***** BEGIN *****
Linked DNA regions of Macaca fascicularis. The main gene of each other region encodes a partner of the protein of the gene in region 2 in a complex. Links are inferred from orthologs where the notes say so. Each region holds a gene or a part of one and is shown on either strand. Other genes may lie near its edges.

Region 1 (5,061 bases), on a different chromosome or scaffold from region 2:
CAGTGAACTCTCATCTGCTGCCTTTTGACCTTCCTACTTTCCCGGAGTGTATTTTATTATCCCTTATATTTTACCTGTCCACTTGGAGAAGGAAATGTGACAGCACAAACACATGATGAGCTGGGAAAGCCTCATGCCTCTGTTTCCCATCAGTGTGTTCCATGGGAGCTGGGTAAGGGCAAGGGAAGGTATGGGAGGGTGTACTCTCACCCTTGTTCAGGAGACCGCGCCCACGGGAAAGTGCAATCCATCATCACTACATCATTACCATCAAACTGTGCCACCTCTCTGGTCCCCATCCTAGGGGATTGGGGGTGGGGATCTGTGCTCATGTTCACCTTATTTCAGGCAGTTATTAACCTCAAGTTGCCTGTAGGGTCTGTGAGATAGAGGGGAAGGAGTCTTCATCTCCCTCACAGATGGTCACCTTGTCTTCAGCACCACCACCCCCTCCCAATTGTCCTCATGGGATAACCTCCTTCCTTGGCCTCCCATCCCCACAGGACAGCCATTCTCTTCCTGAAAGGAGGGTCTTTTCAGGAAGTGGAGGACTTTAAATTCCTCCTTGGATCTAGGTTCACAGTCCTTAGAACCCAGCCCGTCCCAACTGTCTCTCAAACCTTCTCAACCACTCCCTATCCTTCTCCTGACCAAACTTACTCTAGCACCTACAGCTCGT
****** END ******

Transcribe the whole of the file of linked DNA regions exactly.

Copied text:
Linked DNA regions of Macaca fascicularis. The main gene of each other region encodes a partner of the protein of the gene in region 2 in a complex. Links are inferred from orthologs where the notes say so. Each region holds a gene or a part of one and is shown on either strand. Other genes may lie near its edges.

Region 1 (5,061 bases), on a different chromosome or scaffold from region 2:
CAGTGAACTCTCATCTGCTGCCTTTTGACCTTCCTACTTTCCCGGAGTGTATTTTATTATCCCTTATATTTTACCTGTCCACTTGGAGAAGGAAATGTGACAGCACAAACACATGATGAGCTGGGAAAGCCTCATGCCTCTGTTTCCCATCAGTGTGTTCCATGGGAGCTGGGTAAGGGCAAGGGAAGGTATGGGAGGGTGTACTCTCACCCTTGTTCAGGAGACCGCGCCCACGGGAAAGTGCAATCCATCATCACTACATCATTACCATCAAACTGTGCCACCTCTCTGGTCCCCATCCTAGGGGATTGGGGGTGGGGATCTGTGCTCATGTTCACCTTATTTCAGGCAGTTATTAACCTCAAGTTGCCTGTAGGGTCTGTGAGATAGAGGGGAAGGAGTCTTCATCTCCCTCACAGATGGTCACCTTGTCTTCAGCACCACCACCCCCTCCCAATTGTCCTCATGGGATAACCTCCTTCCTTGGCCTCCCATCCCCACAGGACAGCCATTCTCTTCCTGAAAGGAGGGTCTTTTCAGGAAGTGGAGGACTTTAAATTCCTCCTTGGATCTAGGTTCACAGTCCTTAGAACCCAGCCCGTCCCAACTGTCTCTCAAACCTTCTCAACCACTCCCTATCCTTCTCCTGACCAAACTTACTCTAGCACCTACAGCTCGT